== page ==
Delhi Journal of Ophthalmology

Choroidal Detachment in Idiopathic CD4 Lymphocytopenia

Avadhesh Oli1, Raja Narayanan2,  INHS Asvini1, Navy Nagar, Colaba,2 Smt Kanuri Santhamma
1Department of Center for Vitreo Retina Services L. V. Prasad Eye Institute, Hyderabad, India
2Department of Center for Vitreo Retina Services L. V. Prasad Eye Institute, Mumbai , India

Corresponding Author:

Raja Narayanan (MS)
Director and Network Head 
Department of Center for Vitreo Retina Services
L.V. Prasad Eye Institute, Mumbai, India.

Received: 22-MAY-2020

Accepted: 26-JUL-2020

Published Online: 05-OCT-2021


Usually reduction in CD4 cell count is seen with HIV infection, however CD4 lymphocytopenia in absence of HIV infection is called as Idiopathic CD4 Lymphocytopenia (ICL). The patients usually present with features of immunosuppression and opportunistic infections. Ophthalmic manifestations of this rare entity are not well known and very few cases are reported till date. We present a case of a 69 year old male patient who reported with profound reduction in his visual acuity in his left eye for 15 days. On examination of his left eye the  visual acuity was hand motion close to face and he had 360 degree choroidal detachment which was confirmed on a B scan. He had evidence of  subretinal fluid on optical coherence tomography (OCT). His detailed uveitis workup was unremarkable and HIV test was  negative twice repeated  at two occasions six weeks apart. His  CD4 count was 57 cells/ mm3  with all other investigations normal. This report highlights that iIdiopathic CD4 lymphocytopenia is a rare entity which usually presents as opportunistic infections as reported in the literature. This case of ICL had choroidal detachment which is unusual presentation of this rare entity.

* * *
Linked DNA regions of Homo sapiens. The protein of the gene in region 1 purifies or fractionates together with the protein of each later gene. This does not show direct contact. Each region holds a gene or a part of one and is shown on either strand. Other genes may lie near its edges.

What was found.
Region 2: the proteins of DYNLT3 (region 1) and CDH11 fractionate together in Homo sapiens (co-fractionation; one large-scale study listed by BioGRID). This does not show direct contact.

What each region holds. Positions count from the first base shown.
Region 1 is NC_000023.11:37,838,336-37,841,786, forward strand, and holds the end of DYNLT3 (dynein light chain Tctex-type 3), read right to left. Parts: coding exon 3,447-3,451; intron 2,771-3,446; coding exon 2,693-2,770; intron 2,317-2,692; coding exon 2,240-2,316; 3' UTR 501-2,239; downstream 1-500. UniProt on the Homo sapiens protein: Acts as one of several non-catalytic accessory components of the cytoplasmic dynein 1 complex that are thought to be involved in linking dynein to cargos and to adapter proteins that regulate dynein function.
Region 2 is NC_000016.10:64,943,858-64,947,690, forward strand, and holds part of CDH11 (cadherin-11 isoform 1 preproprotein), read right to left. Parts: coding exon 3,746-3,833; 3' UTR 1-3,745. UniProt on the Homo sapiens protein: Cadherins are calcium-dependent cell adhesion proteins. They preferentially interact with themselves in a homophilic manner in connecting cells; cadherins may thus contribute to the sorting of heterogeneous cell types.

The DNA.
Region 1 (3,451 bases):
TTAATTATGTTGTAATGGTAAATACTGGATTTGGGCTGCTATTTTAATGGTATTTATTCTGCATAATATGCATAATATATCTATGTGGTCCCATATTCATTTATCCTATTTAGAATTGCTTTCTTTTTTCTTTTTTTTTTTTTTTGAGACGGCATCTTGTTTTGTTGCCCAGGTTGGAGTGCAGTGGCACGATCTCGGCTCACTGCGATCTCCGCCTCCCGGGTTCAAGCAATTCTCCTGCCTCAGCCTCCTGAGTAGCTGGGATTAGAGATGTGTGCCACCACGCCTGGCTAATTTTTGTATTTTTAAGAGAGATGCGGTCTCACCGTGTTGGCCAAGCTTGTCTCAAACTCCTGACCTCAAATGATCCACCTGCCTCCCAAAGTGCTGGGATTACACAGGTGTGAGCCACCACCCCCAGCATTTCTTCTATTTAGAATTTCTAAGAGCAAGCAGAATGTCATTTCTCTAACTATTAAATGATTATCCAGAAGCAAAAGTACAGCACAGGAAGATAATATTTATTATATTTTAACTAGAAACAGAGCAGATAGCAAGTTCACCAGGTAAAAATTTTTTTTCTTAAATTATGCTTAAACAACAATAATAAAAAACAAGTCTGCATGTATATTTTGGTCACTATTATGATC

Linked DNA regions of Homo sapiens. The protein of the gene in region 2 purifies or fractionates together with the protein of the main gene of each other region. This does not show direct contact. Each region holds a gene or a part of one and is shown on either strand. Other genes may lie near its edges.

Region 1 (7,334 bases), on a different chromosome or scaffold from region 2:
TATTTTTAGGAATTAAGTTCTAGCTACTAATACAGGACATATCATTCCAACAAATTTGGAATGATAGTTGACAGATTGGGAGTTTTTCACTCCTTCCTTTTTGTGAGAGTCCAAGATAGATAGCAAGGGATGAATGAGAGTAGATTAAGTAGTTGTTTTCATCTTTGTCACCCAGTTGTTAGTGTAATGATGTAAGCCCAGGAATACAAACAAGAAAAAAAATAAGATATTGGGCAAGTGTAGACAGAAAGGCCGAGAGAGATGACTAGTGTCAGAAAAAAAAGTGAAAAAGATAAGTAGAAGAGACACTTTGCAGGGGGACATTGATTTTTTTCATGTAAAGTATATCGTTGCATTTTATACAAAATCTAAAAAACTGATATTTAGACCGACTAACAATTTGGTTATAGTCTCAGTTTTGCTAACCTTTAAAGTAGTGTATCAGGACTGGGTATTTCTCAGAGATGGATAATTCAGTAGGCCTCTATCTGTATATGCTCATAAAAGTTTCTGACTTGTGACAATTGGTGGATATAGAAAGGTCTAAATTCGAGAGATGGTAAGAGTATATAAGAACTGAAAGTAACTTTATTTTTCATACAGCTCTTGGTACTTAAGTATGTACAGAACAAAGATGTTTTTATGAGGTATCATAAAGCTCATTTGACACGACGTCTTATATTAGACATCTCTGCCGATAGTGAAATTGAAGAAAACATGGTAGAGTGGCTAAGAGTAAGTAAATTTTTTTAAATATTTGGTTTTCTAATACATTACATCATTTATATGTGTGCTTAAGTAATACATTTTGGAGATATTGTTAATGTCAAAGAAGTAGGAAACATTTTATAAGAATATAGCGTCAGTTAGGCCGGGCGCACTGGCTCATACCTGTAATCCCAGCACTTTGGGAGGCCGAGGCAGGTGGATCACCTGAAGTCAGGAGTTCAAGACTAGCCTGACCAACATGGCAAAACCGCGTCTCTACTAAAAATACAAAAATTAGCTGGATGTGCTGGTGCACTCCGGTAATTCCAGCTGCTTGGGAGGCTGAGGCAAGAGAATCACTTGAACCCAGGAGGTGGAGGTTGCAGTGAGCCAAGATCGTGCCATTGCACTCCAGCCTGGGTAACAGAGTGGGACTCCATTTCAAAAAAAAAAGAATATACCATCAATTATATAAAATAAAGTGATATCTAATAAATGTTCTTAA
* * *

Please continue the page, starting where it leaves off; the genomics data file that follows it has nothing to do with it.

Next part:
Keywords :Choroidal Detachment, Idiopathic CD4 Lymphocytopenia, Immunosuppression

CD4 cells have important role in the immune mechanism of the body and reduction in CD4 cell count may lead to opportunistic infections and reduced immunity. Low CD4 counts are commonly reported in the setting of HIV infection, however few  patients without HIV who present with  opportunistic infections may have low CD4 cell counts on extensive investigations. This entity was later reported as idiopathic CD4 lymphocytopenia (ICL), which is a rare condition with low CD4 counts in absence of HIV infection. The CD4 cell counts are usually less than 300 cell/mm3 or 20% of total T cells on two separate occasions1. Most of the cases of ICL have been described with systemic and ophthalmic opportunistic infections like viral retinitis. We present a rather rare case of elderly male reporting with reduced vision and choroidal detachment (CD). He was investigated thoroughly and was found to have low CD4 counts with a HIV negative status. 

Case report